On the Schiavo case and the rise of political religiosity around the world.

"The whole Terry Schiavo thing was, of course, a personal tragedy for the family concerned. It was also, I think, a constitutional tragedy for this country -- that the constitution was so easily set aside to 'save' a woman who, quite clearly, died 15 years ago in every realistic meaning of the word 'life.' I was horrified by what happened.

"The growing strength of religious politics (is evident) in a way that hasn't been the cast in the West in my lifetime. I'm a child of the '60s. In the '60s, the idea that religion would be a major public force in politics seemed absurd. The death of God seemed well-established in the '60s. The resurrection of God is one of the more dramatic elements of the politics of the last 20 or 30 years, in the Christian world as well as the Muslim world. I would not have been able to foretell that.

"I do think that secular values are under attack right now and need defending."

Asked about the outcome, he says: "I've learned not to prophesy. As I've sometimes mentioned, I've had my own difficulties with prophets and am, therefore, not applying for the job. I also think anytime anyone forecasts the future, the future always proves them wrong. 'Futurology' is the science of being wrong about the future, isn't it."

About the many years of stories that he was prohibited from seeing his son as he grew up.

"A certain amount of that was a smoke screen. At that point we were very anxious not to draw any unpleasant attention in his direction. I actually allowed it to be thought it was impossible for me to see him, whereas in fact, it wasn't. It was difficult for me to see him. I didn't see him nearly as much as I would wish to because in those early days of maximum security, it required quite an operation to do anything of that sort. Actually I did manage to see him pretty regularly, even during the worst of it in the first couple of years.

"He's now 25, coming up on 26. We're very, very close -- especially, as unfortunately, his mother died young. For the last six or seven years, I've been a single parent, so we're very close. My youngest son, who's now coming up on 8, I'm really delighted that, in a way, he missed it all. . . . He's grown up completely fatwa free and has had a completely normal childhood, which is a great delight."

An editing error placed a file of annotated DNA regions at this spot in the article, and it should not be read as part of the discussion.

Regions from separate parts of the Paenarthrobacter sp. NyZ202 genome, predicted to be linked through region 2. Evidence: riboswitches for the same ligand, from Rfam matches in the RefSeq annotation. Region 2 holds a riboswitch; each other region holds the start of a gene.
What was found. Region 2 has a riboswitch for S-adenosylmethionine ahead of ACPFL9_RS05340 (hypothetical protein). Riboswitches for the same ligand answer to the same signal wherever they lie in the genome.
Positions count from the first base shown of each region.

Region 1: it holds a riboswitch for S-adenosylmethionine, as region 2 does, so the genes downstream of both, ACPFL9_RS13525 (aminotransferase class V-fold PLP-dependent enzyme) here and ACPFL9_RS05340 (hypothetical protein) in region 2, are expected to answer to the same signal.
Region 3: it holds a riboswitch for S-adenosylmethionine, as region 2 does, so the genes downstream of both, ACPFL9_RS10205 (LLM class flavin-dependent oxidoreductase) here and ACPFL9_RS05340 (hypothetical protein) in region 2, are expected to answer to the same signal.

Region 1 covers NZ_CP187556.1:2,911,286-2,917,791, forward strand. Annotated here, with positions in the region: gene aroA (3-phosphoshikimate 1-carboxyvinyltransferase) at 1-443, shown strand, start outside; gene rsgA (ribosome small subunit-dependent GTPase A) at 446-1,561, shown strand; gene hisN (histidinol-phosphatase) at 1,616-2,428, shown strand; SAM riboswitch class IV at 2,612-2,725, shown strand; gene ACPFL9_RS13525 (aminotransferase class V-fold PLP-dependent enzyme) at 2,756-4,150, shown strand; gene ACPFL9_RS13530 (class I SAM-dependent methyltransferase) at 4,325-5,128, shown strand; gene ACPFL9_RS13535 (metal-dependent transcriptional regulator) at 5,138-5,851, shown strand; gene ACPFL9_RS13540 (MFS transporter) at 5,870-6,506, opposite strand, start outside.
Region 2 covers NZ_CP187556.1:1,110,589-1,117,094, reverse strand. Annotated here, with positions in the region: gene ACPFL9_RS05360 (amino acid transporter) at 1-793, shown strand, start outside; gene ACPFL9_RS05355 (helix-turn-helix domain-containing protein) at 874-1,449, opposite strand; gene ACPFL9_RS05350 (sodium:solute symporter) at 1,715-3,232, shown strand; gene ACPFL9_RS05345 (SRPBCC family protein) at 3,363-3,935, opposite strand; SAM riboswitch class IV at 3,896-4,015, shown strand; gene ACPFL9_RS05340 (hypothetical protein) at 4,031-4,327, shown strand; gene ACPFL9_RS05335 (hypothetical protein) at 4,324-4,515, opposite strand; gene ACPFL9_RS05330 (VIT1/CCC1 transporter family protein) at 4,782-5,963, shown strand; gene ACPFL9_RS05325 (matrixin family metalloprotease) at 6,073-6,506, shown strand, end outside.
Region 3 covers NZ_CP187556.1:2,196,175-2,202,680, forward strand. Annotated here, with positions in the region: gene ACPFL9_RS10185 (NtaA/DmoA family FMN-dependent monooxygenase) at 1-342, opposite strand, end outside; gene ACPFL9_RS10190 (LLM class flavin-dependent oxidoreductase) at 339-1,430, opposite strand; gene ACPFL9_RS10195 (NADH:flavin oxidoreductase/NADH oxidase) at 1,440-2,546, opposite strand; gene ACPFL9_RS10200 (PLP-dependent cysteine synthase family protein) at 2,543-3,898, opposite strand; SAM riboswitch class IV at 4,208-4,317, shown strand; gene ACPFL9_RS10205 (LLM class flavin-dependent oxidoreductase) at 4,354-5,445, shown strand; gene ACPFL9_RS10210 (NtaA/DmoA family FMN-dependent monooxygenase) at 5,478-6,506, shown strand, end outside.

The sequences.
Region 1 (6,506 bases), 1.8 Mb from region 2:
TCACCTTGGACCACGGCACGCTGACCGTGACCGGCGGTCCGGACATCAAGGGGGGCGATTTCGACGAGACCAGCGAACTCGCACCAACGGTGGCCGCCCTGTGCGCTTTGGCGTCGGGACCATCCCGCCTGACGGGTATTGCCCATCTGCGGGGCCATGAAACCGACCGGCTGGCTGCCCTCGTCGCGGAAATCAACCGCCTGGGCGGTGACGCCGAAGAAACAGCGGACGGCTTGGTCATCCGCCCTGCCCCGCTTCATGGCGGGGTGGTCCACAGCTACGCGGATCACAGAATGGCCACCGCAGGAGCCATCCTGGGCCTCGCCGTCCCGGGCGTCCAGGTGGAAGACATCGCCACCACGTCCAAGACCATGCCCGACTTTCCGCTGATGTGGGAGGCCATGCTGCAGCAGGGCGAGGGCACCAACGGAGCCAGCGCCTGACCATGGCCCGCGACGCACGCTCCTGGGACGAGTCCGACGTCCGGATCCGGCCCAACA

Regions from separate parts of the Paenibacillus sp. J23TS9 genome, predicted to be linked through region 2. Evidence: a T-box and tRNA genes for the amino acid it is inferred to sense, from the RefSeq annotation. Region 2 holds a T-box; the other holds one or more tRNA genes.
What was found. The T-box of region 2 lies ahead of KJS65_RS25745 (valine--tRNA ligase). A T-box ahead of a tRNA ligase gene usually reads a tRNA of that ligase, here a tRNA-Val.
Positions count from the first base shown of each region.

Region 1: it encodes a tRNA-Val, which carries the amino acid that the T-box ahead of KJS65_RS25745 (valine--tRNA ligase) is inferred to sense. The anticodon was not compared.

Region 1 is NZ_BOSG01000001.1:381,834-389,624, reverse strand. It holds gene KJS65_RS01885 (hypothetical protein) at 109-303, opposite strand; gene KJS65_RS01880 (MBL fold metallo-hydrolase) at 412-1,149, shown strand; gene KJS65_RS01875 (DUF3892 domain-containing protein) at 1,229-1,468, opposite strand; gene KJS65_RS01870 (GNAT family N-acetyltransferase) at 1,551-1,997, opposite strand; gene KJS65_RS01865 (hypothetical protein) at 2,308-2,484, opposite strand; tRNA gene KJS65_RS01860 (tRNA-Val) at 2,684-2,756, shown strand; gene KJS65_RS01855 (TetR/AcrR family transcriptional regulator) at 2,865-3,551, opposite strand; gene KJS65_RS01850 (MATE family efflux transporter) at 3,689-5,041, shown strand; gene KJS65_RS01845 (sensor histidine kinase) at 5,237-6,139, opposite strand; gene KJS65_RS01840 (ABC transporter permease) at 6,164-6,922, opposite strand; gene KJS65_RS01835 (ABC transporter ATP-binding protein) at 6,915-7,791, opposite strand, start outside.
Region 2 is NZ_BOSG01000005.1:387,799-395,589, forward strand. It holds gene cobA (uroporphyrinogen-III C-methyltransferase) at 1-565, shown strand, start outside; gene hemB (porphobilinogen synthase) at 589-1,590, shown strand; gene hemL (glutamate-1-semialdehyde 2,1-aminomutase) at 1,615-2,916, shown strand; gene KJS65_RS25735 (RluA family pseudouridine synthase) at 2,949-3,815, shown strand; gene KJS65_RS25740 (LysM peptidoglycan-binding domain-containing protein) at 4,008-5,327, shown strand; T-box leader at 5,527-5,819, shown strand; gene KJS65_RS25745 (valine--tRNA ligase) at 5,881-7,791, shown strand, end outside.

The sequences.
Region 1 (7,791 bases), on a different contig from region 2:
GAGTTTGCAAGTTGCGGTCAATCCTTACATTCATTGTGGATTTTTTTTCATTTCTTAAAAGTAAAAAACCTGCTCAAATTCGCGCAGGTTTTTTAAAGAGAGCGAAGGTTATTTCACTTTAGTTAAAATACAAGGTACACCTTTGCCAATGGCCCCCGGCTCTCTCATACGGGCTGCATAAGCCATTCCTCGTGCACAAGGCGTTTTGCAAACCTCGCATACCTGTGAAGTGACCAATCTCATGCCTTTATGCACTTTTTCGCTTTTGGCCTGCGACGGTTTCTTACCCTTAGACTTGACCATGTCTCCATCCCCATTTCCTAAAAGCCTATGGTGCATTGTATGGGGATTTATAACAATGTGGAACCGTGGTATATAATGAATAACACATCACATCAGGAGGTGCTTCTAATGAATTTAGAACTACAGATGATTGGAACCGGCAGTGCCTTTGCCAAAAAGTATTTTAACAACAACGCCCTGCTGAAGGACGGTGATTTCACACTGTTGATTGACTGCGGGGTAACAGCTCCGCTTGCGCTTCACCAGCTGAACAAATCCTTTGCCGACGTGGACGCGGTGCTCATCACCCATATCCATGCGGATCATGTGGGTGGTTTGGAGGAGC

His older son? (Laughs.) "Until recently, he was working for MTV. He's now working in that new expanding field which is called 'event management.' He puts on shows."

On his own conduct during the first few years of his being condemned to death:

"There is lots I would do differently. There were moments earlier on where I was persuaded -- I think wrongly -- to try and be compromising and mollifying. I think, in retrospect, that the people I was up against were not interested in compromise or understanding. They were interested in destroying the things I most passionately cared about. I think I'd have probably taken a harder line than I did from the beginning. And certainly at the point at which I began to fight back, politically and as a writer, I began to feel much better. I felt much better about myself in the situation, when I stopped feeling like a victim and I started feeling like a competent. If I have any regrets, it has to do with those attempts to compromise in the early months with something that had no interest in compromising with me."

On the heroism of international publishers, translators and booksellers.

"(Norwegian publisher William Nygaard survived his shooting) really because he was a very fit man. He used to be a professional skier in his younger days, and he's always remained very athletic and fit. Anybody with a lower level of fitness would have died. . . . When these things happen, you always feel responsible and guilty because you feel they've been attacked in your stead. That's what I thought. I remember calling William after some time when he was able to receive phone calls. He was still in hospital. He was very, very frail. I tried to apologize to him, and he immediately stopped me and pointed out, as he said, that he was a grown-up and knew what he was doing as a publisher and was proud to have done so. And he said, in this feeble hospital voice, 'By the way way, you might like to know I've just ordered a reprint.'

"In three years, there were not just people who run publishing companies but secretaries in publishing companies who would be phoned by anonymous voices saying, 'We know where you live and where your children go to school.'

"The fact that publishers around the world refused to buckle, refused to cave in under that kind of pressure, is a great story in the history of publishing. The fact that booksellers across this country, across the world who refused to succumb to threats -- as we know there were attacks on booksellers -- nevertheless went on putting the book in the window and selling it; that ordinary courage is really what made it possible to win this battle. It feels extraordinary to have been on the receiving end of so many courageous acts and defended by them."